BB Yes. I’m a non-idealist in the sense that I don’t feel the necessity for another realm to justify our daily realm. Thoreau ends one of the chapters of Walden by saying, “Talk of heaven! ye disgrace the earth” (200). That feeling comes out in the anti-Platonic section of “Improvisations”: “the river in the glen isn’t mimicking a crystal river / smoothly rushing in a perfect place” (AOT 53). Those lines resist the idea that things in nature are second-hand, inferior. That’s an aspect of Platonic thought I’ve always found alien. It’s a way of thinking that’s caused some terrible problems in Western culture. It makes it less likely you’re going to celebrate what’s immediate, what you experience with your senses. It favours the visionary and heavenly. The harder thing for me, though, is imagining my stance from the perspective of someone who’s in dire circumstances, suffering from malnutrition or living in a war zone. What sense would it make to them to talk about the immediate beauties of existence or the glories of nature? For them, the imagining of another realm, a heavenly destination, is a balm. That’s a real roadblock in my own non-visionary approach to the world. For myself, though, I don’t feel the need for some alternative reality. If you feel the earth is a secondary, tainted realm, and that there’s this other glorious place, you’re not as likely to look after the world you were born into.

AC Observing a chapel’s “over- // flowing Gothic stonework” (AOT 44), the speaker’s plea is “give me such mania, to chisel words like roots and petals …” (44). So how does “mania” combine with the active noticing requisite to poem-making?

BB The frenzied, inspired, rhapsodic carver uses the forms of nature as a basis for his work. His carving of “roots and petals” is contrasted to an art that has no relation to natural forms. But even abstract art, a Jackson Pollock, can be impressionistically connected to forms of nature. Certain things under a microscope can look like a Jackson Pollock and vice versa.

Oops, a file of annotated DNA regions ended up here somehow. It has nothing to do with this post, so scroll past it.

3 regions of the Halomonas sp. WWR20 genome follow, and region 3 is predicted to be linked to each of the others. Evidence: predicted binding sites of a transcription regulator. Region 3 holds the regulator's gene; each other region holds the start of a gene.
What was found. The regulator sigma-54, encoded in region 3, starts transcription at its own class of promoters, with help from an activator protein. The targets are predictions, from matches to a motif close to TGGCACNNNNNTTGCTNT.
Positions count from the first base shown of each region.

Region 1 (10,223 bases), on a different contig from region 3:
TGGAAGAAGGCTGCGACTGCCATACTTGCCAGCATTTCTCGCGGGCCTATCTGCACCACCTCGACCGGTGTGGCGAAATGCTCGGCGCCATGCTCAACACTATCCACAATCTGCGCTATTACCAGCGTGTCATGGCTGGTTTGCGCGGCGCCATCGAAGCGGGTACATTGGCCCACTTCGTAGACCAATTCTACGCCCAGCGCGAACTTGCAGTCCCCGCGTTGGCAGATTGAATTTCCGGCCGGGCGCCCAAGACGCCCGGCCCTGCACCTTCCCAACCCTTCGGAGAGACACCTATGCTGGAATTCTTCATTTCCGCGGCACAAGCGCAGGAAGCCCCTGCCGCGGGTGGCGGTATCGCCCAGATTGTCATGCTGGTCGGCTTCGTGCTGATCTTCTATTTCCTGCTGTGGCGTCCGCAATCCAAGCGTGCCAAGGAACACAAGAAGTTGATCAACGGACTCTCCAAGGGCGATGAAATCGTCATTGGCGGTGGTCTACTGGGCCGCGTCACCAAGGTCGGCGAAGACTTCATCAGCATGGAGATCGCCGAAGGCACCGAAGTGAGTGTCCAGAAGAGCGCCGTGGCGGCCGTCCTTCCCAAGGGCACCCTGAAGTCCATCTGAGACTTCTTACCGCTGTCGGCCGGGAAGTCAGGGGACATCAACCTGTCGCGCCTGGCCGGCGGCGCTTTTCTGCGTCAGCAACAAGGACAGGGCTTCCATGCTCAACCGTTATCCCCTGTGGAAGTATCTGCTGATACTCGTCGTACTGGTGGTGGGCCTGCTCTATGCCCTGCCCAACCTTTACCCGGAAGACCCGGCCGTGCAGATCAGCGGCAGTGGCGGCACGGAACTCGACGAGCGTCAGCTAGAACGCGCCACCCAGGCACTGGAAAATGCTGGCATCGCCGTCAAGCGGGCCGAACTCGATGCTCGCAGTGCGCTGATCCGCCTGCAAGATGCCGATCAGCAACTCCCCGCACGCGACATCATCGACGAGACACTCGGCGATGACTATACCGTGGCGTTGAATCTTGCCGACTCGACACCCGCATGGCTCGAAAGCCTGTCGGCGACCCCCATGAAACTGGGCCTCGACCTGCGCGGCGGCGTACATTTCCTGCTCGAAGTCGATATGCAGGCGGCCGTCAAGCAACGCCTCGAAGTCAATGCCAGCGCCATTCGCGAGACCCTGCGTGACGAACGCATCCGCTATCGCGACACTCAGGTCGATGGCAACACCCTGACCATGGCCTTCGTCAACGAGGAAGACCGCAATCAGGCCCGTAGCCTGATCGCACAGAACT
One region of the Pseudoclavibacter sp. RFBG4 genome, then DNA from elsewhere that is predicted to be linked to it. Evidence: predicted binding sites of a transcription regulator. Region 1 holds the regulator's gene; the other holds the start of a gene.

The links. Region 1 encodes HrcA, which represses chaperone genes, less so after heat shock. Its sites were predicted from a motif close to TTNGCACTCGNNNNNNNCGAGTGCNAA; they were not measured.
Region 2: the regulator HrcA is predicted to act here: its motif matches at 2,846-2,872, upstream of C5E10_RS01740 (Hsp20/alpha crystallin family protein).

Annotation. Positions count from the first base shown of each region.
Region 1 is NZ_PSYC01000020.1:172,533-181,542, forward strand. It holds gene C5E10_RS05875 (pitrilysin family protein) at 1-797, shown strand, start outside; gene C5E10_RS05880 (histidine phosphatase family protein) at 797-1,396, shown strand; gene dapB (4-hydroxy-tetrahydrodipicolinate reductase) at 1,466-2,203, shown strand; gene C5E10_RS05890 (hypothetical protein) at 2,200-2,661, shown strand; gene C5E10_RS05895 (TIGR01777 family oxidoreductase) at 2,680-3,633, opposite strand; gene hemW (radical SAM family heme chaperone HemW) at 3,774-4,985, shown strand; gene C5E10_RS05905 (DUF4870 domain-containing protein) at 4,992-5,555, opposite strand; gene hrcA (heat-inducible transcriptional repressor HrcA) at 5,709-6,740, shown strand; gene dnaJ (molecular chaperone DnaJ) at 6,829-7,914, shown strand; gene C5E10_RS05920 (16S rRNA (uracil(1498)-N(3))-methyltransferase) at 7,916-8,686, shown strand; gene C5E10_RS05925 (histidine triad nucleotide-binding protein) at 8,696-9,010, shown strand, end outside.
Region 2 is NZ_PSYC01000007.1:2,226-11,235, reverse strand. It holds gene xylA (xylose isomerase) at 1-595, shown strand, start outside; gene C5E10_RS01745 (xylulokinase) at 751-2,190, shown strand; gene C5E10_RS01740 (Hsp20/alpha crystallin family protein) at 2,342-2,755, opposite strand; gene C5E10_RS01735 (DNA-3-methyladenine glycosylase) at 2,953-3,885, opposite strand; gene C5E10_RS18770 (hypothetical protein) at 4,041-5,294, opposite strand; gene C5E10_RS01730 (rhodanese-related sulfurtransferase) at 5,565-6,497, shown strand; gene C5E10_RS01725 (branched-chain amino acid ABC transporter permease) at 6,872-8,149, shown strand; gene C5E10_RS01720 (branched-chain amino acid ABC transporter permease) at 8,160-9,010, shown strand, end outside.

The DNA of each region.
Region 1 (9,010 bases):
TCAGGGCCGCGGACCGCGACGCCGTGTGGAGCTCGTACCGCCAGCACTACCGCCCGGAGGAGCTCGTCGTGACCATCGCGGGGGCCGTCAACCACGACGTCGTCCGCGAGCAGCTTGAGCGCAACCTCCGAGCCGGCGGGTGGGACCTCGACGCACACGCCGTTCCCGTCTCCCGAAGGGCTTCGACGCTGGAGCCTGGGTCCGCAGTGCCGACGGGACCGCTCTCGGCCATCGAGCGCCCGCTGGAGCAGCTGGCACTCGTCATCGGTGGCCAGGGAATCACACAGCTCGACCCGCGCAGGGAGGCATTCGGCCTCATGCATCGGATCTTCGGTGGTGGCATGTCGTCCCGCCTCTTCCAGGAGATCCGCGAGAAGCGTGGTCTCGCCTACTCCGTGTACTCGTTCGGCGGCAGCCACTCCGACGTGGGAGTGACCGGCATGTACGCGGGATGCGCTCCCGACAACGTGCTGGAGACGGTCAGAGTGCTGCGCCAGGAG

AC In your journal-essay “A Long Fall For Poetry,” you say, “writing is first of all a matter of using our language with the most practiced skills and the most fervent agility we can muster” (79). Is that “first of all” what poetry is? That could describe debating, couldn’t it?

BB I suppose it could — as long as you don’t get into the details of what those “skills” and that “agility” involve. With debating, they’d be directed more at reason and logic, wouldn’t they? Poetry appeals more to the whole person or, at least, to a wider range of our responses. In “Long Fall,” if I remember right, that comment about “fervent agility” was meant as a contrast to emphasis on themes, politics, psychology, anything but the poem as a work of art. No art deep down is apolitical, and we shouldn’t ignore the politics of poetry, but a poem is short-changed when its paraphrasable meaning gets more attention than its music and language and structure, its integrity not only as a poem but also as this particular poem. We owe it to the poem — like to each thing in nature — to see it for itself rather than instantly trying to use it for something. A few years after writing “Long Fall,” I read Seamus Heaney’s prose The Redress of Poetry, and there I found passages that say more powerfully than I ever could things I was trying to get at in the journal. Let me get it off my bookshelf … . Heaney values poetry that “consciously seeks to promote cultural and political change,” but he also talks about the need to “redress poetry as poetry … . Poetry cannot afford to lose its fundamentally self-delighting inventiveness, its joy in being a process of language as well as a representation of things of the world” (5-6).